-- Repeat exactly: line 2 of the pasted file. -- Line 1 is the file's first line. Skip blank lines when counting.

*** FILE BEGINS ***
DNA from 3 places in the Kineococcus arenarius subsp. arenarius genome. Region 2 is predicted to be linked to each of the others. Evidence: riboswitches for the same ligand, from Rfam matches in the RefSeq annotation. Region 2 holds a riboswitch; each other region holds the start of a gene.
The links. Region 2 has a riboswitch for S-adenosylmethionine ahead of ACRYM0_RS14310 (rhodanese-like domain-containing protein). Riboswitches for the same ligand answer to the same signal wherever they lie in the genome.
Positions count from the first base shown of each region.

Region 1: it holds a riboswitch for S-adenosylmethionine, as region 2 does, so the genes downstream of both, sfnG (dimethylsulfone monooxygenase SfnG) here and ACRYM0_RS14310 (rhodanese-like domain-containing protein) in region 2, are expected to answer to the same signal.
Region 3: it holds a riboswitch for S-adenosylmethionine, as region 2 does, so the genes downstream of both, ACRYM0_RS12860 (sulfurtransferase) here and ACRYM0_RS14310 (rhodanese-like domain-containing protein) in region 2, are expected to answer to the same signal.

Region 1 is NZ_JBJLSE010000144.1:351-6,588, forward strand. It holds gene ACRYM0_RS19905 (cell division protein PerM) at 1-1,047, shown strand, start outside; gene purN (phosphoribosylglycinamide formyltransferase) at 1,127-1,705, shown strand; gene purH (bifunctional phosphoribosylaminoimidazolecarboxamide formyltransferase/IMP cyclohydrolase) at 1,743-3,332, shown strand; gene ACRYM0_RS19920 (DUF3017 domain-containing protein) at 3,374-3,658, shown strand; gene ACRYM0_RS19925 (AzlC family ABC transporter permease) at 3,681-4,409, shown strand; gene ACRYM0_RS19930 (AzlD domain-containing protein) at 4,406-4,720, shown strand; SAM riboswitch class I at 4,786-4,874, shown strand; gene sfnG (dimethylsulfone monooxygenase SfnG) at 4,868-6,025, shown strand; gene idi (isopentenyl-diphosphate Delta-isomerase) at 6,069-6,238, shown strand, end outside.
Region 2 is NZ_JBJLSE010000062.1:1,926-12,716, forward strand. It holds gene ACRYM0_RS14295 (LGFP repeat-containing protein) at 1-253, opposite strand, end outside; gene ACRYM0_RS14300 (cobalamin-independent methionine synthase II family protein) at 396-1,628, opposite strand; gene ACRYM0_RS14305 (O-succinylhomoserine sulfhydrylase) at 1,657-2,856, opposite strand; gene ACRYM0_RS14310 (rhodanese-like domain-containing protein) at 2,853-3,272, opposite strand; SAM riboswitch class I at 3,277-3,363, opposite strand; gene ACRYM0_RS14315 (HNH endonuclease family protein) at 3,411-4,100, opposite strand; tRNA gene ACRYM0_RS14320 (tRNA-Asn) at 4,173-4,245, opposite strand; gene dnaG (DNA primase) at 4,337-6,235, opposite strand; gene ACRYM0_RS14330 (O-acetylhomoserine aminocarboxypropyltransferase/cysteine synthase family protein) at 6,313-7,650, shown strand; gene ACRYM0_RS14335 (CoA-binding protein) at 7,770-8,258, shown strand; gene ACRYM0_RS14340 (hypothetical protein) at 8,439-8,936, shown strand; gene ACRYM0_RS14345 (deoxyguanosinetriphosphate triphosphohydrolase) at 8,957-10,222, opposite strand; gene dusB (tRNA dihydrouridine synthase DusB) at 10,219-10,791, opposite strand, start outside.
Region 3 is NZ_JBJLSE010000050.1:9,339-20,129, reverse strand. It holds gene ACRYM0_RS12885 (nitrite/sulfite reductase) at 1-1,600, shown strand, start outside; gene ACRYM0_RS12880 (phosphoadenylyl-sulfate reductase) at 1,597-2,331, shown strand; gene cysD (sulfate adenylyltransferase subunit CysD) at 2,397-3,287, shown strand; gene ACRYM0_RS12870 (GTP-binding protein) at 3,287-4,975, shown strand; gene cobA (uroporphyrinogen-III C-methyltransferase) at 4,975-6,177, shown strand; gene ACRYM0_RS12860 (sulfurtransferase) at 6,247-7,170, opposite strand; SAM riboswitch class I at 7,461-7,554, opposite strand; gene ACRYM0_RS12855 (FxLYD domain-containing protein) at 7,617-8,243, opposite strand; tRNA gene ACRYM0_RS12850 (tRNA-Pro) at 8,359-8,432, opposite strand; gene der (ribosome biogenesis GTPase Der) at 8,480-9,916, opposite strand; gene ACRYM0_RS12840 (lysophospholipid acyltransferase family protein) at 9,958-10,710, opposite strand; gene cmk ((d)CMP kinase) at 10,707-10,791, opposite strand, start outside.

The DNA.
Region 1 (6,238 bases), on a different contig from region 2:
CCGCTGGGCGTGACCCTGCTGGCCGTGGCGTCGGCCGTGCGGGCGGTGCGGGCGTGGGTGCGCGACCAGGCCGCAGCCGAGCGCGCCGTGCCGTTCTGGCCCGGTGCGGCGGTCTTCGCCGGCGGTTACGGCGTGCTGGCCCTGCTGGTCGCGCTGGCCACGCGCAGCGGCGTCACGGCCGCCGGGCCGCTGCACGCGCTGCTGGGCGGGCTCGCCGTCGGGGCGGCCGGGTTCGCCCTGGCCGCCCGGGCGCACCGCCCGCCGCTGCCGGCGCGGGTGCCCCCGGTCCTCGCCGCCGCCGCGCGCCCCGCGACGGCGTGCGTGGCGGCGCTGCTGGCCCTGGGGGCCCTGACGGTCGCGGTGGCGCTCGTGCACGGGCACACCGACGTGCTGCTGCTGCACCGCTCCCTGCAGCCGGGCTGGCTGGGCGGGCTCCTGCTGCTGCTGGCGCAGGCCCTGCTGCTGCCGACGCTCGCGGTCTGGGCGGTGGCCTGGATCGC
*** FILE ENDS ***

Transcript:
The links. Region 2 has a riboswitch for S-adenosylmethionine ahead of ACRYM0_RS14310 (rhodanese-like domain-containing protein). Riboswitches for the same ligand answer to the same signal wherever they lie in the genome.